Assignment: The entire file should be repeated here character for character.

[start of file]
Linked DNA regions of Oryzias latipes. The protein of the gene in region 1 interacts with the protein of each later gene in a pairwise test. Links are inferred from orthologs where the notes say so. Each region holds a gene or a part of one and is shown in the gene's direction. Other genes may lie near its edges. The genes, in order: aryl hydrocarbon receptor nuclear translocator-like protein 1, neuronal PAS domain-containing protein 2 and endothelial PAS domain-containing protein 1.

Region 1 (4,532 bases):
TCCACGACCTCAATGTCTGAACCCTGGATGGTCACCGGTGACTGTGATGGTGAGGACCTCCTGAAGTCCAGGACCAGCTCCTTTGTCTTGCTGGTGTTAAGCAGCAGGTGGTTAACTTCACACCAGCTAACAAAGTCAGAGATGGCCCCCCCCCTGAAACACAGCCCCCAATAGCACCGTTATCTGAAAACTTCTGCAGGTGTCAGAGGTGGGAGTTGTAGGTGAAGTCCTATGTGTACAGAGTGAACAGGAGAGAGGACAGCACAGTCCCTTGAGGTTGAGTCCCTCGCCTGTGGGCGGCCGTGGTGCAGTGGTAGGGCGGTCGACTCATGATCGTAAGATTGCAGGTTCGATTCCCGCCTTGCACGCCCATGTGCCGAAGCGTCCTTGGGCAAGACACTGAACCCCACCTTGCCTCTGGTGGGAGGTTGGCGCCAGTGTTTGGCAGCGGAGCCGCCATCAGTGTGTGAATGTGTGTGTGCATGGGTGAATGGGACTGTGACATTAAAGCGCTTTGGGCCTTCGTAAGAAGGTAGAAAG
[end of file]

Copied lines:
Linked DNA regions of Oryzias latipes. The protein of the gene in region 1 interacts with the protein of each later gene in a pairwise test. Links are inferred from orthologs where the notes say so. Each region holds a gene or a part of one and is shown in the gene's direction. Other genes may lie near its edges. The genes, in order: aryl hydrocarbon receptor nuclear translocator-like protein 1, neuronal PAS domain-containing protein 2 and endothelial PAS domain-containing protein 1.

Region 1 (4,532 bases):
TCCACGACCTCAATGTCTGAACCCTGGATGGTCACCGGTGACTGTGATGGTGAGGACCTCCTGAAGTCCAGGACCAGCTCCTTTGTCTTGCTGGTGTTAAGCAGCAGGTGGTTAACTTCACACCAGCTAACAAAGTCAGAGATGGCCCCCCCCCTGAAACACAGCCCCCAATAGCACCGTTATCTGAAAACTTCTGCAGGTGTCAGAGGTGGGAGTTGTAGGTGAAGTCCTATGTGTACAGAGTGAACAGGAGAGAGGACAGCACAGTCCCTTGAGGTTGAGTCCCTCGCCTGTGGGCGGCCGTGGTGCAGTGGTAGGGCGGTCGACTCATGATCGTAAGATTGCAGGTTCGATTCCCGCCTTGCACGCCCATGTGCCGAAGCGTCCTTGGGCAAGACACTGAACCCCACCTTGCCTCTGGTGGGAGGTTGGCGCCAGTGTTTGGCAGCGGAGCCGCCATCAGTGTGTGAATGTGTGTGTGCATGGGTGAATGGGACTGTGACATTAAAGCGCTTTGGGCCTTCGTAAGAAGGTAGAAAG